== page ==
Wallpaper Basics

Fear not: You can hang your own wallpaper. We've asked professional paperhangers to share their secrets. Our three lessons will guide you through the process and steer you clear of mistakes.
Lesson 1: Get Down to the Nitty-Gritty

Q. Why mess with wallpaper? Isn't it just easier to paint a room?

Wallpaper samples

A. Although both wallpaper and paint liven up dull rooms, wallpaper has special advantages. It can camouflage flawed or damaged walls, soften rough or irregular architectural features, and unite awkward angles. Wallpaper also offers combinations of colors, patterns, and textures that would be nearly impossible for the do-it-yourselfer to duplicate with paint.

Q. Isn't wallpaper much more expensive than paint?

A. Yes. One roll of wallpaper, which covers about 30 square feet, might cost around $35. For the same amount, you could buy a gallon or more of premium-quality paint, which would cover approximately 400 square feet.

Q. Are some rooms easier to wallpaper than others?

A. Yes. If you've never wallpapered, start with a long hall or a square room with few breaks in the walls. Kitchens or bathrooms, though smaller, tend to have more twists and turns to paper around, making them more difficult. A bedroom is a good choice for a beginner.

Q. Can I paper over any wall?

A. Just about. Wallpaper will adhere to drywall, new and old plaster, concrete, masonry, and paneling. You can even wallpaper over slick, nonporous surfaces, such as tile, concrete block, or synthetic laminate paneling. On many of these surfaces, you'll first need to apply lining paper, which is a blank wall covering that provides a smooth surface for regular wallpaper. No matter what the surface, the key to success in wallpapering is proper preparation of the walls.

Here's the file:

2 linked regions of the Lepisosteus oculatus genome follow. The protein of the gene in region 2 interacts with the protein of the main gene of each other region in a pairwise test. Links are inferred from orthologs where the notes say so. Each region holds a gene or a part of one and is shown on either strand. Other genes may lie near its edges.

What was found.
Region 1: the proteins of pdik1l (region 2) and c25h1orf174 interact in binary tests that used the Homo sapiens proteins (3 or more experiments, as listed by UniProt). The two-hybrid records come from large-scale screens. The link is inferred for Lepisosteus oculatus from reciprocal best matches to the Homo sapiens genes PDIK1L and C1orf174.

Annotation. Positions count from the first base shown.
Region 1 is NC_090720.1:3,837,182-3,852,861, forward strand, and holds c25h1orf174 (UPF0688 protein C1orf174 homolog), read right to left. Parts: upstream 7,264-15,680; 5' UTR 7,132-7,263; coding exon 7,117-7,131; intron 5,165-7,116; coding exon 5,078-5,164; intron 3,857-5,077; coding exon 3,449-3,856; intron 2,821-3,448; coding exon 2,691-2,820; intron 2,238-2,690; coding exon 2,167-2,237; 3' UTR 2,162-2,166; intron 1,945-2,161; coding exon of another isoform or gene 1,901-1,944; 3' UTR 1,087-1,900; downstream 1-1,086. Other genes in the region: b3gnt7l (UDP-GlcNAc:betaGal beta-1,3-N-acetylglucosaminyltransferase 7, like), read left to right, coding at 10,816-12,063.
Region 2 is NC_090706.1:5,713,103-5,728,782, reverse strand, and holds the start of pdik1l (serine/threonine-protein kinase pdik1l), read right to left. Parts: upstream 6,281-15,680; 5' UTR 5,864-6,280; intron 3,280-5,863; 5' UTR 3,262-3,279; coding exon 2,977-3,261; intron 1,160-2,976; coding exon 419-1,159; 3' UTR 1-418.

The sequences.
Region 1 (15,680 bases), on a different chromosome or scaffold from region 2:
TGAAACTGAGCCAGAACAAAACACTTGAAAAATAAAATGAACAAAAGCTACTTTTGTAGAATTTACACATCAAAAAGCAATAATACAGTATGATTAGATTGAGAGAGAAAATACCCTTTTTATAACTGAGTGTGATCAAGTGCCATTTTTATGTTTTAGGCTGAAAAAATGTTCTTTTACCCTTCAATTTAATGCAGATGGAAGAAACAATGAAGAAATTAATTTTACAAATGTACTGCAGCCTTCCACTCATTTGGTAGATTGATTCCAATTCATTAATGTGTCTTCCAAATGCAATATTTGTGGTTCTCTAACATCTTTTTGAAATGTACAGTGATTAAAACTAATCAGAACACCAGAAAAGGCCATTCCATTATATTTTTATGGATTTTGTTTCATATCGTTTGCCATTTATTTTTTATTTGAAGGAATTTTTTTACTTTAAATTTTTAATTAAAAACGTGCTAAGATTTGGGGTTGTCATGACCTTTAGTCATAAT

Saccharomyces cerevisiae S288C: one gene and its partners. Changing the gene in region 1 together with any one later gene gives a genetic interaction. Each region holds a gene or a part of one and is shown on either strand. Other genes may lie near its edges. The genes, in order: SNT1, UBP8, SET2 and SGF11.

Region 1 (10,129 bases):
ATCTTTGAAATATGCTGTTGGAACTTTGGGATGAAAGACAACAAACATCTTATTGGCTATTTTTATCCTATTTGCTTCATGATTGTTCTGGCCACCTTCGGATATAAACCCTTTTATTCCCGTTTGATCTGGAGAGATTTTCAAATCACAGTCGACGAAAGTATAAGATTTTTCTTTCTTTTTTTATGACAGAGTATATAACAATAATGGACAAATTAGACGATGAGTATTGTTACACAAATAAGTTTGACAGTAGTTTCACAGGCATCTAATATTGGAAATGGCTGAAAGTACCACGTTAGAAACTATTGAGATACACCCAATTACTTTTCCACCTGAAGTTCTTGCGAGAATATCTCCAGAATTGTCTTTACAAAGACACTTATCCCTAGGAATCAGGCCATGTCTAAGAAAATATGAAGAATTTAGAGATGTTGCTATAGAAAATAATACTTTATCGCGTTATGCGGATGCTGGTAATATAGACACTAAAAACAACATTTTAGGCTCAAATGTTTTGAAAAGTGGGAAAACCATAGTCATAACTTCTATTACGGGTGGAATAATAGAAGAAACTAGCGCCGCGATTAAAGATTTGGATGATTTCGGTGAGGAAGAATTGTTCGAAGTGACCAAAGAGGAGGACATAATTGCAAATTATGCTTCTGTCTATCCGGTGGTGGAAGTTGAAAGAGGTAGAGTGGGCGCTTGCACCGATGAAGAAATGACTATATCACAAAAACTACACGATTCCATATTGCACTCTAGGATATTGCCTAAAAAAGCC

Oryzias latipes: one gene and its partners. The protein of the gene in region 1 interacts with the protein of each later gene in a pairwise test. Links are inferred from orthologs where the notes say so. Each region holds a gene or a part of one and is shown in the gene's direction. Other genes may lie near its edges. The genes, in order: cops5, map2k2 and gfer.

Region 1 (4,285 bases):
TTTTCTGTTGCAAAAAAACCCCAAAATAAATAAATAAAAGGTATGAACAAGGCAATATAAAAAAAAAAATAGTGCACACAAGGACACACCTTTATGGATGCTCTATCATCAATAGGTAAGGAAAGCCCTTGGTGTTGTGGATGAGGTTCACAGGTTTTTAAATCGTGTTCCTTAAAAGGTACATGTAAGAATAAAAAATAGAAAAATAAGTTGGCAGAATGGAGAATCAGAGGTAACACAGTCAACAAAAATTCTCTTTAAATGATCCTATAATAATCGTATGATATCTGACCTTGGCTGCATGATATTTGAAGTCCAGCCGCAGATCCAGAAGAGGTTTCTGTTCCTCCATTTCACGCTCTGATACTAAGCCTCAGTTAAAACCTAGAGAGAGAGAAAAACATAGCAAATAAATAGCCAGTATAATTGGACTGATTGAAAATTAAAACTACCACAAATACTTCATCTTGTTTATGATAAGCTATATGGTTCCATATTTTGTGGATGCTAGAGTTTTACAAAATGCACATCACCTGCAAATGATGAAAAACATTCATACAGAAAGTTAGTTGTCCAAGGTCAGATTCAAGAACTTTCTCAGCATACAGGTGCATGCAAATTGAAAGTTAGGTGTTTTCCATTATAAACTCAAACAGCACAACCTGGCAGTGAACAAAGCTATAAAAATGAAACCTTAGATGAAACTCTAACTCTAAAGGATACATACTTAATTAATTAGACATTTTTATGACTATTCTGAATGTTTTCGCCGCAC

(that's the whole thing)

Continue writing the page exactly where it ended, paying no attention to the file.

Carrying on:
Q. How do I prepare the walls?

A. The wall surface should be clean, dry, and free of mildew, grease, stains, and loose paint. Close your eyes and run your hands along the wall. Any bumps you feel will show up after you paper, so sand them down. Repair small holes, cracks, and other blemishes with surfacing compound, then sand and wipe clean. If you face a lot of repairs, consider using lining paper. You'll also want to apply a wall covering primer/sealer -- preferably tinted to match the background color of the new wallpaper -- which will hide tiny gaps.

The primer protects the wall, helps the wallpaper bond to the surface, and makes it easier to move the paper into position. And if the day comes when you want to remove the paper, the job will be easier if you've used a primer. This is particularly true for new drywall that has been given only a thin coat of paint. If you don't prime properly, the wallpaper adhesive will bond with the drywall paper. Later, when you remove the wallpaper, you may pull away the drywall paper, too. Be sure to buy a primer specifically designed for wall coverings, not a paint primer.

Continued on page 2:  Lesson 2: Choose a Paper